Pointing to the boy in the womb, his father Jaratkāru said,  Jaratkāru said, ̍asti̍, so that boy came to be known as Āstīka. He was very intelligent from his childhood. He learned Veda from Pramati, son of Cyavana, belonging to the line of Bhṛgu. He was brought up in the house of Vāsuki, and his father̍s line was also free of danger because of him.

Āstīka also gave comfort to his mother̍s clan. Knowing that Parīkṣit has been dead by the biting of Takṣak, Janamejaya decided to take revenge upon him, and the whole clan of snakes. He performed Sapasatra, and in the fire, snakes started falling one by one. Vāsuki told his sister Jarakāru, “Though your son is a boy, he is intelligent and learned, Let him protect me and my relatives.” Jaratkāru told Āstīka about the curse of Kadrū, and the story of the birth of Āstīka, as the redeemer of the snake-clan. Goddess Jaratkāru said to Āstīka, “Vāsuki gave me away to your father̍s hand, that will not go in vain, if you try. Āstīka assured his mother and maternal uncle Vāsuki, and went away to stop the yajña of Janamejaya.

Now before the yajña commenced, one vāstukāra told king Janamejaya, no unknown brāmaṇa should be allowed to enter the yajña-place, so that there might not be any cause of detriment to the yajña. Hearing this, Janamejaya also gave strict orders so that the guards would not let anyone enter without his permission. When Āstīka tried to enter the yajña-place, naturally the guards stopped him. Āstīka, the started singing praise of the king Janamejaya, all the sages, priests present there. Everybody was pleased to hear that. Janamejaya said, “Though being a boy, he speaks like an experienced and aged man. So in my consideration, he is not a boy, but an aged person. ”

King Janamejaya expressed the wish to grant a boon to Āstīka. At that time, Caṇḍabhārgava, the hotā of the yajña, said– Takṣaka has not yet fallen in the fire, so you cannot grant a boon in this situation. Takṣaka was hiding inside the uppergarment of Indra. As Janamejaya requested the priest to call him to fall in fire,  the priest started performing homa, calling to Takṣka. By the power of the mantra, Takṣka slipped from Indra̍s hand and began to come down to the earth. Considering that Takṣaka was sure to fall in the fire of the yajña, then Janamejaya wanted to grant his promised boon to Āstīka. Āstīa also thought, it was the perfect time for asking for the boon.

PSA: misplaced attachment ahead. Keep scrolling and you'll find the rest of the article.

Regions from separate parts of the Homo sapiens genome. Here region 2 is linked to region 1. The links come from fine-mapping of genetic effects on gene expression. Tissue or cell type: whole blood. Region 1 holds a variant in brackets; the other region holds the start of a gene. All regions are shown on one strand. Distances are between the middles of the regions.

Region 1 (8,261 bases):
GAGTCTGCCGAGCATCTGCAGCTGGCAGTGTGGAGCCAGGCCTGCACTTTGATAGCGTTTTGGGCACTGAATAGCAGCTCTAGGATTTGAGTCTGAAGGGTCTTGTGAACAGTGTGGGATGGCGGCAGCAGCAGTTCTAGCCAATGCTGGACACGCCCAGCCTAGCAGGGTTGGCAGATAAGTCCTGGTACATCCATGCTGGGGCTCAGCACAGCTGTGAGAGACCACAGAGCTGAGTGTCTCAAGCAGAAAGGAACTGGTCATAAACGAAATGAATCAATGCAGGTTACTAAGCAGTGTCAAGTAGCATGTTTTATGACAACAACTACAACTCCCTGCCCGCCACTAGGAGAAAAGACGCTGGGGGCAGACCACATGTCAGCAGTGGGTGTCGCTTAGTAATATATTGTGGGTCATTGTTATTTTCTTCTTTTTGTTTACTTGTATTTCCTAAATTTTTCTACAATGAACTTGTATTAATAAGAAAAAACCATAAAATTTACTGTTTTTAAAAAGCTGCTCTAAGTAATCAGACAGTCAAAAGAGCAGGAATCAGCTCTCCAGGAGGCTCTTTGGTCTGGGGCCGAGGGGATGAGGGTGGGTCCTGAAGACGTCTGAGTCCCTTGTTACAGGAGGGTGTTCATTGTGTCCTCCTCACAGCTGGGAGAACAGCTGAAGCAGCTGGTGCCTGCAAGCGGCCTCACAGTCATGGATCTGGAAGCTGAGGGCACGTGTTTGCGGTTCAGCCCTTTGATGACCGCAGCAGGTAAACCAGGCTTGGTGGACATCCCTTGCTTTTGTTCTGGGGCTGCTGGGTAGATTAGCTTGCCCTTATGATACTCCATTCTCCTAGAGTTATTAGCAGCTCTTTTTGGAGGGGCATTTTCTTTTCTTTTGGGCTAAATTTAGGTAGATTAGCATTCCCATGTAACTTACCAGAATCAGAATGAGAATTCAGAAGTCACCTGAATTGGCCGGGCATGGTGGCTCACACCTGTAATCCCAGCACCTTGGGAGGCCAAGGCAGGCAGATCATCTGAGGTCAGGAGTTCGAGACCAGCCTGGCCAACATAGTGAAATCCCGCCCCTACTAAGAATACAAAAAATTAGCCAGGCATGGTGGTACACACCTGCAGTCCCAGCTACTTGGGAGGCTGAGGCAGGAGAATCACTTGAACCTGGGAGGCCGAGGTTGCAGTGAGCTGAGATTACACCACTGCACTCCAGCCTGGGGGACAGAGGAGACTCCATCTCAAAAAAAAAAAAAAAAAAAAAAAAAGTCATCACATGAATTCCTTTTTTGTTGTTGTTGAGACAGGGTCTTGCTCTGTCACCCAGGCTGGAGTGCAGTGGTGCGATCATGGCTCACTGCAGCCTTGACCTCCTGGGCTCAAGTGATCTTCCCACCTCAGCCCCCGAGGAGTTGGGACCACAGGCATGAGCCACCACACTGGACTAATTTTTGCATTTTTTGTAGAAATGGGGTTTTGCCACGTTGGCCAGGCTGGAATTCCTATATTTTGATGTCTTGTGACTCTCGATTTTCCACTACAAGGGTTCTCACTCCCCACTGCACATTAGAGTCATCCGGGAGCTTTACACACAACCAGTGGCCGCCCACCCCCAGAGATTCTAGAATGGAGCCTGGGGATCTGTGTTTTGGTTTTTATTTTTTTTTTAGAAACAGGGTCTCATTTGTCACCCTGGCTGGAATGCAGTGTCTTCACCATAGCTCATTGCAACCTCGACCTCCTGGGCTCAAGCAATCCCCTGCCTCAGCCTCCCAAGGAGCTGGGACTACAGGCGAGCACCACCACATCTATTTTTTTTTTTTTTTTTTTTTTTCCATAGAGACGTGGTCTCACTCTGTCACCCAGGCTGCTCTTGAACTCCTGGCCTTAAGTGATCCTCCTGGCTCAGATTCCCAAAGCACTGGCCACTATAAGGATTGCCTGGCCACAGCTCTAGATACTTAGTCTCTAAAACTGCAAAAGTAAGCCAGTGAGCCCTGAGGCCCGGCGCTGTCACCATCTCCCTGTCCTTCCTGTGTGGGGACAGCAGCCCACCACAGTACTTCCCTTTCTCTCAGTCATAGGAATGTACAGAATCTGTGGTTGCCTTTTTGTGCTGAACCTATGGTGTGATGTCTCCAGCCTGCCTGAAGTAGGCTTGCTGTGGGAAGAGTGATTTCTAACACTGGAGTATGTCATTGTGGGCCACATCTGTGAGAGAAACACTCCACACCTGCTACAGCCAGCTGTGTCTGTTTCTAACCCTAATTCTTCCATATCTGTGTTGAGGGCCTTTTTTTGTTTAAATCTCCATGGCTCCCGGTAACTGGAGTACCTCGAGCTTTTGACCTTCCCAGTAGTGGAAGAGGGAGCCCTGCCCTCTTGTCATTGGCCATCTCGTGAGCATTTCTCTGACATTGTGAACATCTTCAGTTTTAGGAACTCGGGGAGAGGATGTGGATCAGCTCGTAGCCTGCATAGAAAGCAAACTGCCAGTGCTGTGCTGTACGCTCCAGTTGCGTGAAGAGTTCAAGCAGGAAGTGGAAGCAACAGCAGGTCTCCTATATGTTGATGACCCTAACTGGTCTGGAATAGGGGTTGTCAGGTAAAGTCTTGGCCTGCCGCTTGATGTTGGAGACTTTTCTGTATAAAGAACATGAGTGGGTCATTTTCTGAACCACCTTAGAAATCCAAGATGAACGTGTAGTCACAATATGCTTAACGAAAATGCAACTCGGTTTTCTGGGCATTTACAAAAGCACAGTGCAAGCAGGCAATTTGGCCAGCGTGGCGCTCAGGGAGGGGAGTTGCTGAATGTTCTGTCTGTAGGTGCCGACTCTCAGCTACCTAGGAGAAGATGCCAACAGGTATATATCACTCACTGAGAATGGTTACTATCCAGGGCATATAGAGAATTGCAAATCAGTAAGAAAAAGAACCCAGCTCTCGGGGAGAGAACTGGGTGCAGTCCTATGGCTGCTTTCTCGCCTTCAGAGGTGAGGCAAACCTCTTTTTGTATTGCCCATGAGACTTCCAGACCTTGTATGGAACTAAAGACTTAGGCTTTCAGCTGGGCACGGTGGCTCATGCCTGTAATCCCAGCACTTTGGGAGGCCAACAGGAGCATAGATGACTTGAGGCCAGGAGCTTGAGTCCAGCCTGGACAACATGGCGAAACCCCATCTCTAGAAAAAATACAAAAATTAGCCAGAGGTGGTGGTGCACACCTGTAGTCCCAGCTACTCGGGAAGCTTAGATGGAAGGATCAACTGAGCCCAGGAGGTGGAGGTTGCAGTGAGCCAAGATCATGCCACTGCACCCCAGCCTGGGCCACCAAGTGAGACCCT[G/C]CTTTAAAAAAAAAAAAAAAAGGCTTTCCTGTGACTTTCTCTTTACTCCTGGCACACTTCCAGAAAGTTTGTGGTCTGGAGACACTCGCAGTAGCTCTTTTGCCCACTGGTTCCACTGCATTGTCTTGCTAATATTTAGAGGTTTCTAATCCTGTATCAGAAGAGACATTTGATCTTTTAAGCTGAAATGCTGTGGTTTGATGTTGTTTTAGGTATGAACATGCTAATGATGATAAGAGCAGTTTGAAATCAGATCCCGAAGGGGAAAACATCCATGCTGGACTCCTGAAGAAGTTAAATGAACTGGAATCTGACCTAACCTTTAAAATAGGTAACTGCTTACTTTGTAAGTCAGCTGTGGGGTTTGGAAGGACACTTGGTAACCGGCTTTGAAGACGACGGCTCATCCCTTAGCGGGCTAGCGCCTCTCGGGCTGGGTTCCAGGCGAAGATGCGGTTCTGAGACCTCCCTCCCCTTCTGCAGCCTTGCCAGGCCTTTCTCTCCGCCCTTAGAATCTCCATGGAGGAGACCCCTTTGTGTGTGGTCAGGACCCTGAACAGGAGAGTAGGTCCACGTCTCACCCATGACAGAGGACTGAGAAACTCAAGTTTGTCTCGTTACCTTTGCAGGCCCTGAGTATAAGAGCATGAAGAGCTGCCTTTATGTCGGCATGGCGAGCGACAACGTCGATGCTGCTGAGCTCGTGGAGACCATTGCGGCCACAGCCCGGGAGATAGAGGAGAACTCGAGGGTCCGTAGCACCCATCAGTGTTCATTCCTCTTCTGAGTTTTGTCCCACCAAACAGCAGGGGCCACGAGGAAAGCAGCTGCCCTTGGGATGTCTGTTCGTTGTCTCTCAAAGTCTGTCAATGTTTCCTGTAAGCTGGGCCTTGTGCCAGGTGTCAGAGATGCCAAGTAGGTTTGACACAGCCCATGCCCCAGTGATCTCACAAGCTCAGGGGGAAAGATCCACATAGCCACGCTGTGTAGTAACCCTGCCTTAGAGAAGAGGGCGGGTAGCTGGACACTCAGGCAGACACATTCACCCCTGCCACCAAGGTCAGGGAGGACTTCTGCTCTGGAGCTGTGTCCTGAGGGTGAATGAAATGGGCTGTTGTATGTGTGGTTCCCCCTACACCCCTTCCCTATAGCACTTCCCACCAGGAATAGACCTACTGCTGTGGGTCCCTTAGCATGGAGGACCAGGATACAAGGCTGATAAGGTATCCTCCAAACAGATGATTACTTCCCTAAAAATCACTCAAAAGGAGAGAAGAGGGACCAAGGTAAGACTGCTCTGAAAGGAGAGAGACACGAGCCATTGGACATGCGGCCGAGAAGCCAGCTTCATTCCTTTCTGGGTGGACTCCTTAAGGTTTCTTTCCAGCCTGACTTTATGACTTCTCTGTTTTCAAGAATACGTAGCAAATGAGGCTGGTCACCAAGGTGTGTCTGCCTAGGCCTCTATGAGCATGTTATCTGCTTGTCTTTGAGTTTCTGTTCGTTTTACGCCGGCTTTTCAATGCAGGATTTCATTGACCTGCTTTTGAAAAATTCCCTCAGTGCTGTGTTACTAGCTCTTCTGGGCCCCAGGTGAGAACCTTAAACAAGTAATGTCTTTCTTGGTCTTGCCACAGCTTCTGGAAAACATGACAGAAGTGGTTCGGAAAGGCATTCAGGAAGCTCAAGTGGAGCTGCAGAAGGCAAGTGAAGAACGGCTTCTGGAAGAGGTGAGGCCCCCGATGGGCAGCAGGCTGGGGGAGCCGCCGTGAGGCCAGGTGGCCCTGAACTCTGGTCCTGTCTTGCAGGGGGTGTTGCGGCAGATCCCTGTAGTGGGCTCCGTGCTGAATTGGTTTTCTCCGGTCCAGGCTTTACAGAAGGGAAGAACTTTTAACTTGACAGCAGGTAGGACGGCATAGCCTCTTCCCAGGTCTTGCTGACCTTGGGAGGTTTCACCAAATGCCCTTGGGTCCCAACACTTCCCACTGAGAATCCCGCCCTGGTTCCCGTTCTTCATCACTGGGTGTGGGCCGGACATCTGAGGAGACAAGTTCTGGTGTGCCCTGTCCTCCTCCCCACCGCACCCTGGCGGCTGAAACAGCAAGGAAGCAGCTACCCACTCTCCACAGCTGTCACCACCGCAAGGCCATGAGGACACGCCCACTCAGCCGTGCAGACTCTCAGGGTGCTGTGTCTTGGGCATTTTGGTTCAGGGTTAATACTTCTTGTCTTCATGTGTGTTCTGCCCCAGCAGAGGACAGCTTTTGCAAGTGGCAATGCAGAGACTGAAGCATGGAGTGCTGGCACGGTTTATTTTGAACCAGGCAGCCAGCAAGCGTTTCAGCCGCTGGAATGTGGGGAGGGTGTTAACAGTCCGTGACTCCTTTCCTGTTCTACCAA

He prayed to Janamejaya so that the yajña could be stopped, and no other snake would fall in the fire. Janamejaya repeatedly asked him to request for another boon. While they were thus conversing, Takṣaka was remaining in the sky. Seeing this surprising matter, Janamejaya requested his priests to stop the yajña. Granting the boon to Āstīka, Janamejaya was also pleased. He proposed to Āstīka to participate in his Aśvamedha yajña. Āstīka felt honoured at this, and since the sarpasatra was stopped, he was successful and returned to his maternal uncle̍s house, in good spirits.

Other snakes, too, pleased with Āstīka, showered blessings on him. All of them said to Āstīka, “What desire of yours can we fulfil?” Sage Āstīka then said, “those who will listen to the narrative of this righetous act of mine, let them be free of danger from snakes.” This righteous Āstīka freed the snakes from the Sarpasatra of Janamejaya, created a lineage in due course, and received nirvāṇa through tapasyā.

In Devībhāgavatapurāṇa, it has been said that once Āstīka met his father, sage Jaratkāru. At that time Jaratkāru gave him Sarasvatī mantra on the bank of Kṣīroda sāgara.